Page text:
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Is your spouse a workaholic? Here's how to keep that from affecting your marriage

workaholic

Kaspars Grinvalds - Shutterstock

Dolors Massot - published on 02/21/20

Workaholism is a common problem, but there are several ways to keep it from affecting your relationship.

Life as a couple can be seriously affected when one of the spouses dedicates too much energy to work. It’s not so much about the number of hours one spouse spends at work, since sometimes a family situation demands an extra effort to meet financial obligations, and that can translate into more hours of work. If the couple sees that this is the best option for the children and the whole family, it’s not a problem.

That’s not what we’re talking about. The problem arises when one of the spouses puts work above the life of the couple and the family, not only in their schedule but in their head and heart. That’s when a gap begins to open that needs to be filled before it’s too late.

What we’re talking about is a kind of “workaholism,” in which a person lets their professional activity take over their life, occupying an ever-increasing proportion of their time and energy. If left untreated, workaholism can lead to the stifling of spiritual life, family life, and married life.

What can you do if your partner is a workaholic?

Here are some suggestions to avoid or solve the problem:

1Dialogue

When too much energy spent on work is a problem, the couple must find a chance to talk about it. Worrying and fretting in silence doesn’t solve anything.

You need to deal with the issue in a clear and respectful conversation, where both of you can make clear your points of view and the fundamental reasons behind your point of view and your behavior.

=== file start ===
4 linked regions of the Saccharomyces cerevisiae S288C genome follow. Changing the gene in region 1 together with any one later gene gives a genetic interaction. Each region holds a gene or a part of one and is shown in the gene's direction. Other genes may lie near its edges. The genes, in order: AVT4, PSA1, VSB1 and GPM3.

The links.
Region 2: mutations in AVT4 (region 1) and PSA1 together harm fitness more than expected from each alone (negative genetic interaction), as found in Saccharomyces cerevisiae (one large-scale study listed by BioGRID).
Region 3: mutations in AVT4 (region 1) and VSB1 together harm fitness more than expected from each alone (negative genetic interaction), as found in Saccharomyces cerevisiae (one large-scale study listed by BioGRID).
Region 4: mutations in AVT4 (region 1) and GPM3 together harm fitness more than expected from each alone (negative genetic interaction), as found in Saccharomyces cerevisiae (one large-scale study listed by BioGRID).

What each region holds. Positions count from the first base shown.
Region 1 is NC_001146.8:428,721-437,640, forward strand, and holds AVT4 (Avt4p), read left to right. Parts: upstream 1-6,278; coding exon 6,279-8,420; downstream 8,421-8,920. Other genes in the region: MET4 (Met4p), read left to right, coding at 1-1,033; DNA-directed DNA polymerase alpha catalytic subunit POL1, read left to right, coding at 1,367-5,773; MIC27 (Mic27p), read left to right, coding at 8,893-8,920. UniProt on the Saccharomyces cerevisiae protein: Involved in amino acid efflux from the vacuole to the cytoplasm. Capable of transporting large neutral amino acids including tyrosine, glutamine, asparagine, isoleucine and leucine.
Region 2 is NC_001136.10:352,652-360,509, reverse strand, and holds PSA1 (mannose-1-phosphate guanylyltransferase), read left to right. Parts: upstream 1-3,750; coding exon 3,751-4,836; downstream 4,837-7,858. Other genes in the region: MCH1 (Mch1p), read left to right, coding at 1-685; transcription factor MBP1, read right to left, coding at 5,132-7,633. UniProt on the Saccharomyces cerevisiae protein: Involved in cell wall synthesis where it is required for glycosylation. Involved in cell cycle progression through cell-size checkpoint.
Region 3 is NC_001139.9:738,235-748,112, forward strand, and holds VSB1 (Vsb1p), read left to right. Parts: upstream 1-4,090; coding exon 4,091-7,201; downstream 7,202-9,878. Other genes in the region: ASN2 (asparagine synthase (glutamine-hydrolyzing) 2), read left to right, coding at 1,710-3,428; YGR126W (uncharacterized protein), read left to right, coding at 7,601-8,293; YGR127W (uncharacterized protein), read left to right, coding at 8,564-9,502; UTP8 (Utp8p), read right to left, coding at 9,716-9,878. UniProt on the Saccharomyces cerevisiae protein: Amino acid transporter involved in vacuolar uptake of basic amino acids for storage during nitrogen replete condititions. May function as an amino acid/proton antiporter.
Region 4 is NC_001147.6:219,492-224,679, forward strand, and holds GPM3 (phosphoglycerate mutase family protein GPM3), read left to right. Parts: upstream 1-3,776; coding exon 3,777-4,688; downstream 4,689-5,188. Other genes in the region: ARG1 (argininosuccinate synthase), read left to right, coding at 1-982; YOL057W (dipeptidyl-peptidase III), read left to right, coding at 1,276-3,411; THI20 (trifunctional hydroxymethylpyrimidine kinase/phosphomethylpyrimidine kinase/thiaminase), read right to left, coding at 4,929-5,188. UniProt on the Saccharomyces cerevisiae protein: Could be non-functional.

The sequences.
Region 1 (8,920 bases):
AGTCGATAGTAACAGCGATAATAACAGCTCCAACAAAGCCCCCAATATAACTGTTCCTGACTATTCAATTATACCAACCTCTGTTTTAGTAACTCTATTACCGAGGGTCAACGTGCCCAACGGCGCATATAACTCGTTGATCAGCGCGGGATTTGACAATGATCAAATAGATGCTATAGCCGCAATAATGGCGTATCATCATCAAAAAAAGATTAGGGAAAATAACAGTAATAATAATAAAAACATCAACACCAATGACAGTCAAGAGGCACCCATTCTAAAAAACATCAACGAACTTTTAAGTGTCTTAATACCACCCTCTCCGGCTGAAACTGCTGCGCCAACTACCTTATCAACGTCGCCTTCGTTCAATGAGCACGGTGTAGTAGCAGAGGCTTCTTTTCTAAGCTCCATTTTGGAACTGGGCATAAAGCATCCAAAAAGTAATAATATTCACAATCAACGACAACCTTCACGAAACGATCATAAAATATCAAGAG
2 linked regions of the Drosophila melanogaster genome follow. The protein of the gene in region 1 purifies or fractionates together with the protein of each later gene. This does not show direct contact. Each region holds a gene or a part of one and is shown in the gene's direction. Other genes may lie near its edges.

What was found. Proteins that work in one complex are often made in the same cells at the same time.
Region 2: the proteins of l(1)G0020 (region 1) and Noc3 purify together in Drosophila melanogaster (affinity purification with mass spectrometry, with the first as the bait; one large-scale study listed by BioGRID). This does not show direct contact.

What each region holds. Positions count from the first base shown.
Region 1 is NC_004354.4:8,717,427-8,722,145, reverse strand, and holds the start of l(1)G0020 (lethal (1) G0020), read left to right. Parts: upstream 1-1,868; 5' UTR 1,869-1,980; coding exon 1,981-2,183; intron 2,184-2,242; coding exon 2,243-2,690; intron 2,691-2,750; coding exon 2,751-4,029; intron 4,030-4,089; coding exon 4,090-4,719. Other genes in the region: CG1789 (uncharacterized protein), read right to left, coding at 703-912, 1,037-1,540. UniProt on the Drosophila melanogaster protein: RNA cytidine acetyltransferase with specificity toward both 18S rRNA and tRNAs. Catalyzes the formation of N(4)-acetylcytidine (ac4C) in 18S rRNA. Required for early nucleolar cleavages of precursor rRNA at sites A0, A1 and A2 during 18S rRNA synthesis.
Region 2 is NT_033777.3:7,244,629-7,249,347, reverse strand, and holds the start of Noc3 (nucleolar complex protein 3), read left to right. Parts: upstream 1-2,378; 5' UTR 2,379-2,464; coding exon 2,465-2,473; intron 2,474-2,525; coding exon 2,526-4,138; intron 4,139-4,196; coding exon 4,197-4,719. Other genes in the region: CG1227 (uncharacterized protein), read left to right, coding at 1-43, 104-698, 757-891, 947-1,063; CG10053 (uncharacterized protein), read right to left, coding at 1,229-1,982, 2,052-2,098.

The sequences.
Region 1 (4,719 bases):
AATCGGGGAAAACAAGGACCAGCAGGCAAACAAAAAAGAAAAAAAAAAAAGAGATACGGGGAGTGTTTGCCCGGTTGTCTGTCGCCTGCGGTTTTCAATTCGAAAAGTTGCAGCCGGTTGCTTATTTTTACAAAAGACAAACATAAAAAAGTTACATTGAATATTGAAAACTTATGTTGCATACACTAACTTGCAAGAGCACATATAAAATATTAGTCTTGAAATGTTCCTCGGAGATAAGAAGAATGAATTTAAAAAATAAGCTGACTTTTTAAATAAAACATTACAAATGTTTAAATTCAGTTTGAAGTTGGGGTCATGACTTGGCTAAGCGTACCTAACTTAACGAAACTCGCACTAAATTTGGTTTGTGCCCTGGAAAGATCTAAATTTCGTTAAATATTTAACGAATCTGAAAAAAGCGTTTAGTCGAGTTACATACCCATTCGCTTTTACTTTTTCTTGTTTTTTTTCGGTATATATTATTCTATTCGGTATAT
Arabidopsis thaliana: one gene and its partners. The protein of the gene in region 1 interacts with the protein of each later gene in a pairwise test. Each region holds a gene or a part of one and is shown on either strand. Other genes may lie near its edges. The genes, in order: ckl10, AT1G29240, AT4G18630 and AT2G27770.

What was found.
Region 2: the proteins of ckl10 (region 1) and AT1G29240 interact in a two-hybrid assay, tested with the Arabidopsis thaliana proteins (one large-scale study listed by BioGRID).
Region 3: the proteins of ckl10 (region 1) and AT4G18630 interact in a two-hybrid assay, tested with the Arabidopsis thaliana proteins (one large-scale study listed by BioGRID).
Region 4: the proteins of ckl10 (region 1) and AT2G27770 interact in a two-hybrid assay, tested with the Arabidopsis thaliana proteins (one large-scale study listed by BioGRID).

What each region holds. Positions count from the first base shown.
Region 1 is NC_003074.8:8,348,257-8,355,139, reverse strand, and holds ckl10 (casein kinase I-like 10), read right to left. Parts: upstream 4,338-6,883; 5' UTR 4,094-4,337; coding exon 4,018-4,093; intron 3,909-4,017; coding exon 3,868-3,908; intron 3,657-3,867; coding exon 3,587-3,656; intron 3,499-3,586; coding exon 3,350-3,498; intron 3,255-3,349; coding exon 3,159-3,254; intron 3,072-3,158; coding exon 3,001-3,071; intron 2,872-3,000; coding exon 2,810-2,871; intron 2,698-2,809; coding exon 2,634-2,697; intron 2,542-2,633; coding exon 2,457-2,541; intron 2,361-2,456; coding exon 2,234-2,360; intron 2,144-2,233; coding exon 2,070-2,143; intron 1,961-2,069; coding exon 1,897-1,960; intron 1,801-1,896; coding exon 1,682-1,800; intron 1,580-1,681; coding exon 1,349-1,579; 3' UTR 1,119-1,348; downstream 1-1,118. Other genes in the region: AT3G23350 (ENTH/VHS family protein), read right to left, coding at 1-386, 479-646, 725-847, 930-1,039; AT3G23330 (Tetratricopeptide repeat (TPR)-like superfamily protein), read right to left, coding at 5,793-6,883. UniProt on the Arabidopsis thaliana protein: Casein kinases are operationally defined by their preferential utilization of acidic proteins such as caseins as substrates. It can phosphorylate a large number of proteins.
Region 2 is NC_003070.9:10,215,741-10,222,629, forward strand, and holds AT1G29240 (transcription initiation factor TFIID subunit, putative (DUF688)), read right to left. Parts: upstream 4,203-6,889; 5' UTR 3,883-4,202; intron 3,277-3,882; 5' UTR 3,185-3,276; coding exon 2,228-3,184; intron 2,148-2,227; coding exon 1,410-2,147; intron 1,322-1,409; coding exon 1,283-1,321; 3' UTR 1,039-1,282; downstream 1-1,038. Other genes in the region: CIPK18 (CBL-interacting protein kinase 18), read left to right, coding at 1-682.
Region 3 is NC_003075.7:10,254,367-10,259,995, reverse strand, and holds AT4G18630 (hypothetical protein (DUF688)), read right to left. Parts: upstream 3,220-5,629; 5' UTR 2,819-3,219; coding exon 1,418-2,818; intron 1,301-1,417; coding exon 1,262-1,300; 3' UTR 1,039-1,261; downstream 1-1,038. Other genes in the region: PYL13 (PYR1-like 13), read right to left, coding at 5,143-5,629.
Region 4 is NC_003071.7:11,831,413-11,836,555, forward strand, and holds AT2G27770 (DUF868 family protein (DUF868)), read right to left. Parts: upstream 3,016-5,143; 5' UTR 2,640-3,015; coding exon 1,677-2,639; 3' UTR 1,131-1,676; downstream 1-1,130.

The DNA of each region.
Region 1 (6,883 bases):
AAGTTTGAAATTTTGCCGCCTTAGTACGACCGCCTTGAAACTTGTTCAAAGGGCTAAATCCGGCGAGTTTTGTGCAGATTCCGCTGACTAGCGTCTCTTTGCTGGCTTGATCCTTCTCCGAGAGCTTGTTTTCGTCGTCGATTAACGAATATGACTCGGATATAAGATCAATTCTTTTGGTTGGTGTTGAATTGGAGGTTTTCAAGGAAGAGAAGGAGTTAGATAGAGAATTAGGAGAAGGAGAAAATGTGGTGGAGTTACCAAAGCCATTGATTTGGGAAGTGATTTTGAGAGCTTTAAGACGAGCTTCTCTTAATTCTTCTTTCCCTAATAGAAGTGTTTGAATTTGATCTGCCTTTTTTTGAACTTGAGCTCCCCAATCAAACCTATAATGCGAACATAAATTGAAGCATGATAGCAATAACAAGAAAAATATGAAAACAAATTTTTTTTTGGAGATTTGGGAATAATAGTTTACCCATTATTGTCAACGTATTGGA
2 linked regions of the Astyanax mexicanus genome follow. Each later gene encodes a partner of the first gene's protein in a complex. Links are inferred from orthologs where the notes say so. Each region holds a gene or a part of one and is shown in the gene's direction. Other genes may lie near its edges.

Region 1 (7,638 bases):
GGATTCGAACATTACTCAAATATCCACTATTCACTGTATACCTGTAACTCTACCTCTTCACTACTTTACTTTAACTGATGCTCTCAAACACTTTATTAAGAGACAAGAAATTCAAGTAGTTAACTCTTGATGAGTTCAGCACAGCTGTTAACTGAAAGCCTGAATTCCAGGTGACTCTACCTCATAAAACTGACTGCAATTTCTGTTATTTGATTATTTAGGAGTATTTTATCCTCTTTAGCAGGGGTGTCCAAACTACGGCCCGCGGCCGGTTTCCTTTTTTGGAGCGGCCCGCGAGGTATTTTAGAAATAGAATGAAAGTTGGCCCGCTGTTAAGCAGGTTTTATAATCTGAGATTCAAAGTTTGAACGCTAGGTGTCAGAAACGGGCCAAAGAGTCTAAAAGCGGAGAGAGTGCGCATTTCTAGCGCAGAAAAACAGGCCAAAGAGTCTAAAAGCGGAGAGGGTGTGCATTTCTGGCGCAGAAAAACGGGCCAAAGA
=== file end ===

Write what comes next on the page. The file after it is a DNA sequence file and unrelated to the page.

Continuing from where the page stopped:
2Clearly show each other what the problem is.

This doesn’t mean drawing up a list of grievances, but making clear that your complaint is real. Sometimes people enter the spiral of “workaholism” without realizing it, because they’re passionate about their work and it makes them feel fulfilled or successful. Little by little, their professional life takes over, cutting down their focus on the family and marriage without them realizing it.

You need to help your spouse open his or her eyes to reality and recognize where egoism is a factor. Some things you can point to as evidence include

  • their schedule,
  • any situations in which they have abandoned their shared responsibility at home and with the children,
  • a lack of availability for their spouse and children.

3Establish guidelines you both agree on.

If your spouse has a problem with work addiction, or tends to get carried away with work, set clear guidelines together to help them regain control.

FAMILY DINNER
Monkey business images - Shutterstock

4Make a commitment not to use your cell phones during meals.

This way you can have a real and meaningful conversation, and you won’t be interrupted by calls or text messages. Making this time to connect each day is a wonderful way to strengthen your marriage.

5Establish an end time for your daily work.

When that time comes, shut down your computers and turn off your mobile phones.

sport parents
igorstevanovic - Shutterstock
Try to find family activities that you all like.

6Make it easy to stay connected with family life.

As much as possible, try to make your time at home together pleasant for you both. Keep each other informed of family news. Don’t wait for your spouse to ask.

COOK
Hquality - Shutterstock

7Take care of little details at home.

It’s hard in such a busy season, but balanced meals, order, and cleanliness are crucial for both of you to feel recharged and take care of yourselves. As much as you can, work toward creating a comfortable and relaxing atmosphere during the time you do get to spend together.


WORKAHOLIC

Read more:
How to know if you’re a workaholic


work

Read more:
How switching work roles with my husband enriched our marriage

Tags:
MarriageWork
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